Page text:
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Kōtuitui

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Te Wero - Our challenge

As Aotearoa New Zealand's population becomes more and more diverse, it is important that we all understand how to create relationships with cultures other than our own.

Your challenge is to use any major sporting event as a context to research culture and collective identity and share what you find out at your own ‘World Cup’ festival.

Setting the scene

Building relationships and creating connections between people requires the ability to understand and value cultural differences. Major sporting events, such as the various world cups we have held in Aotearoa New Zealand, bring countries together from around the globe and provide an opportunity to learn about the different cultures of each of those countries.

Listen closely to Paige Satchell and Adam Paulsen as they discuss how sport contributes to the culture and collective identities of countries all around the world. You can use these ideas to help guide you when you explore different cultures and prepare for your own world cup festival.

Learn about culture and heritage

There are three sets of classroom learning experiences and a set of sport experiences to help build the knowledge and skills you will need to learn about and understand culture and collective identity. Your teacher will decide with you which experiences you are going to use and will tailor these to the phase of schooling that you are currently in (either years 4-6 or years 7-8). Your teacher will also frame with you how the learning intentions for each activity relate to the following key things to know from Te ao tangata | Social sciences (including Aotearoa New Zealand's histories) for your phase of learning.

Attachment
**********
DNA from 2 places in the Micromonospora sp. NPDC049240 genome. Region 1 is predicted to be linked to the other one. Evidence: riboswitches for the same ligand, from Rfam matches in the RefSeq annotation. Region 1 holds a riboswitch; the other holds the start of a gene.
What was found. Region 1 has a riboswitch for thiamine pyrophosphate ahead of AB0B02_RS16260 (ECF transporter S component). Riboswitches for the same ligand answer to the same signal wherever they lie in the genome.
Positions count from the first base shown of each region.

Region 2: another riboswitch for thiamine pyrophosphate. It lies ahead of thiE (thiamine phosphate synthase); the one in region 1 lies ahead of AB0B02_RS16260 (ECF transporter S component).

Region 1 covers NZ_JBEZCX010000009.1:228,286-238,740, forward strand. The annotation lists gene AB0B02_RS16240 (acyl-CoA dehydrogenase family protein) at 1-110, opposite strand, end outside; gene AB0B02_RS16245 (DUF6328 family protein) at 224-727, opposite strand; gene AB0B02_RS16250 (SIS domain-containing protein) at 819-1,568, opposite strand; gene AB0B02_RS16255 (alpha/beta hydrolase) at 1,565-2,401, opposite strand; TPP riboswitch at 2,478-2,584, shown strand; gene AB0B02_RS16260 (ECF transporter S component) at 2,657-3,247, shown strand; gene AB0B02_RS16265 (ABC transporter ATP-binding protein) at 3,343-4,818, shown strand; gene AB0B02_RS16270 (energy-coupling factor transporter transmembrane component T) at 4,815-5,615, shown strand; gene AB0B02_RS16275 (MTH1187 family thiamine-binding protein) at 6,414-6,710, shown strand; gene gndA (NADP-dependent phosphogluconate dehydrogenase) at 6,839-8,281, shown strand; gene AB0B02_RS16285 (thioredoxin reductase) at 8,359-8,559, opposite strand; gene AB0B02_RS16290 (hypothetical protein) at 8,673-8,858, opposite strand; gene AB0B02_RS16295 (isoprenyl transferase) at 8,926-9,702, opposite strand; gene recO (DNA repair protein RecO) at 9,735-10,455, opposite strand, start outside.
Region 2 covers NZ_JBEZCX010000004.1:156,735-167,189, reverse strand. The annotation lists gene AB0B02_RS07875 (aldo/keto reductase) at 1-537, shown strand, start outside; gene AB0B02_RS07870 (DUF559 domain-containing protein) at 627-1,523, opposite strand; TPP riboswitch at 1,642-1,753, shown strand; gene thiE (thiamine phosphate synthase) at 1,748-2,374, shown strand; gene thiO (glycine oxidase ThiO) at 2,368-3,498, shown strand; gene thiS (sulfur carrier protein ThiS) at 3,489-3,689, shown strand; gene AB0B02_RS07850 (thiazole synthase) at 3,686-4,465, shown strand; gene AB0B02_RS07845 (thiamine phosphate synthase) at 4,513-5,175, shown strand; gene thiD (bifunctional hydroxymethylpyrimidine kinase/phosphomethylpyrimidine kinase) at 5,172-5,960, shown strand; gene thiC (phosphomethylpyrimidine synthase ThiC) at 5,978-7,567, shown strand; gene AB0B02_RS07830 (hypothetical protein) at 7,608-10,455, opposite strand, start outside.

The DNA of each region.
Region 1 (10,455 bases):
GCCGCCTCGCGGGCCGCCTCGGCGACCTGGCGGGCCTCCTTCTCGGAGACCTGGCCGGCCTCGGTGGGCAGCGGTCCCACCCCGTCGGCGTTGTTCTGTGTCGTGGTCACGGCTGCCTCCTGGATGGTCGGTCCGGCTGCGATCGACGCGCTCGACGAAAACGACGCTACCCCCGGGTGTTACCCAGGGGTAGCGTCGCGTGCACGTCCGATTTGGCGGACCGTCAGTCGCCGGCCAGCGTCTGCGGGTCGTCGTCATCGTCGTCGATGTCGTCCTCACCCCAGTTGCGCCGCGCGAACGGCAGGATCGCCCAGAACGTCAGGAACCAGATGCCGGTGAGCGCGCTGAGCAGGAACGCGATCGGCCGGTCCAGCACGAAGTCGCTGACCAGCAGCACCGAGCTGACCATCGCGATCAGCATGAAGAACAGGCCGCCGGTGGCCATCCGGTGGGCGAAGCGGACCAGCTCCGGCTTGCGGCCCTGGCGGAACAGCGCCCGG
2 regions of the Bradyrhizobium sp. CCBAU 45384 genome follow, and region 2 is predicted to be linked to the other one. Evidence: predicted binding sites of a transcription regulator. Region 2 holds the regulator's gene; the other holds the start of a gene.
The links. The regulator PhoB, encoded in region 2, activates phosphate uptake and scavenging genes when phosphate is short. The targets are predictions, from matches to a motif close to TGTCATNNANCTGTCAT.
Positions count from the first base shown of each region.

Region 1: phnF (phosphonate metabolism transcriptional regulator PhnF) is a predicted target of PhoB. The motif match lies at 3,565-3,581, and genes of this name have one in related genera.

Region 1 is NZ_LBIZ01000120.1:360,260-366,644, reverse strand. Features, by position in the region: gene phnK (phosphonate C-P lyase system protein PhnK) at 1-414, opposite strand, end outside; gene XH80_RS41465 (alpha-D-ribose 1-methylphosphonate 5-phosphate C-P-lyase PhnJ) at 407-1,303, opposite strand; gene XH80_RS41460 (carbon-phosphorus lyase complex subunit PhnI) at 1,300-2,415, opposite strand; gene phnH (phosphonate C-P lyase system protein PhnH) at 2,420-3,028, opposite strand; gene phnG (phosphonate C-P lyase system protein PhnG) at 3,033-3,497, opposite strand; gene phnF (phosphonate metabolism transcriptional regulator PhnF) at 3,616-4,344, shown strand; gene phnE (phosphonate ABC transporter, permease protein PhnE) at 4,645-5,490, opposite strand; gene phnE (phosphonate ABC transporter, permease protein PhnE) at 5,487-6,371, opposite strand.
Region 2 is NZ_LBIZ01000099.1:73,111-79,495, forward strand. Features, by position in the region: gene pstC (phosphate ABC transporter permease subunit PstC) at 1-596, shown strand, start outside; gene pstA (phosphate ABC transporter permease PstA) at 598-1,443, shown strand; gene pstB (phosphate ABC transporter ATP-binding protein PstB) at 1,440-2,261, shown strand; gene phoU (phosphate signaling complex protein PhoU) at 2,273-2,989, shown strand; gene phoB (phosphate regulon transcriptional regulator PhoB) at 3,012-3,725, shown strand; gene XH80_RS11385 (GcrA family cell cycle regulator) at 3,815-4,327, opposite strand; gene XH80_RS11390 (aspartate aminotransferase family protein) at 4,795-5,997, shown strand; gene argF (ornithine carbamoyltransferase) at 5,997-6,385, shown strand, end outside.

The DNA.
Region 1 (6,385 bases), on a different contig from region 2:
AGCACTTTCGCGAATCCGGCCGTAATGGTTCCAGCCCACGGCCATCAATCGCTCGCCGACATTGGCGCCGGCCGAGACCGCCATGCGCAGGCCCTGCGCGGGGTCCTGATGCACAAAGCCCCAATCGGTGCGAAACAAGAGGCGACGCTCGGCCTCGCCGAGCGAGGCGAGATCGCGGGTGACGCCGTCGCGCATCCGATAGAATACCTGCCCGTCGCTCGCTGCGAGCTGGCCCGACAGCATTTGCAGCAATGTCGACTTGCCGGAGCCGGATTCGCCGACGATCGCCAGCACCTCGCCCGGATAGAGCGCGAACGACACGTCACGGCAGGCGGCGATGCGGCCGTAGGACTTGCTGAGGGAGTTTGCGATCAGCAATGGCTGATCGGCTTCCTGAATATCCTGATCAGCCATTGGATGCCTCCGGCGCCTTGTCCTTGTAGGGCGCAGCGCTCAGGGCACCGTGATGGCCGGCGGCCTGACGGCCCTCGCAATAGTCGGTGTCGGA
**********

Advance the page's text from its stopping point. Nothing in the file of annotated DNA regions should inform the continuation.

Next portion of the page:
Years 4-6

Ngā ahurea me te tuakiri kiritōpū | Culture and collective identity


Culture shapes individual and collective identities and creates diversity within societies. People’s cultural practices and relationships can vary but reflect similar purposes. The stories of groups of people from different periods in our history convey their reasons for and experiences of migration. These stories have shaped their culture and identity in Aotearoa New Zealand.

Years 7-8

Ngā ahurea me te tuakiri kiritōpū | Culture and collective identity


People use different ways to sustain and evolve their culture and identity. Mid-twentieth-century Māori migration to New Zealand cities occurred at an unprecedented pace and scale, leading to new approaches to being Māori and retaining iwi values and practices being created and debated. Over time, people from a wide range of cultures have migrated to and participated in and contributed to Aotearoa New Zealand, while retaining and adapting their distinctive identities.

Regardless of the phase of learning that you are in, the intention is that the activities will help you to explore and deepen your understanding of how interactions change societies.

Connecting locally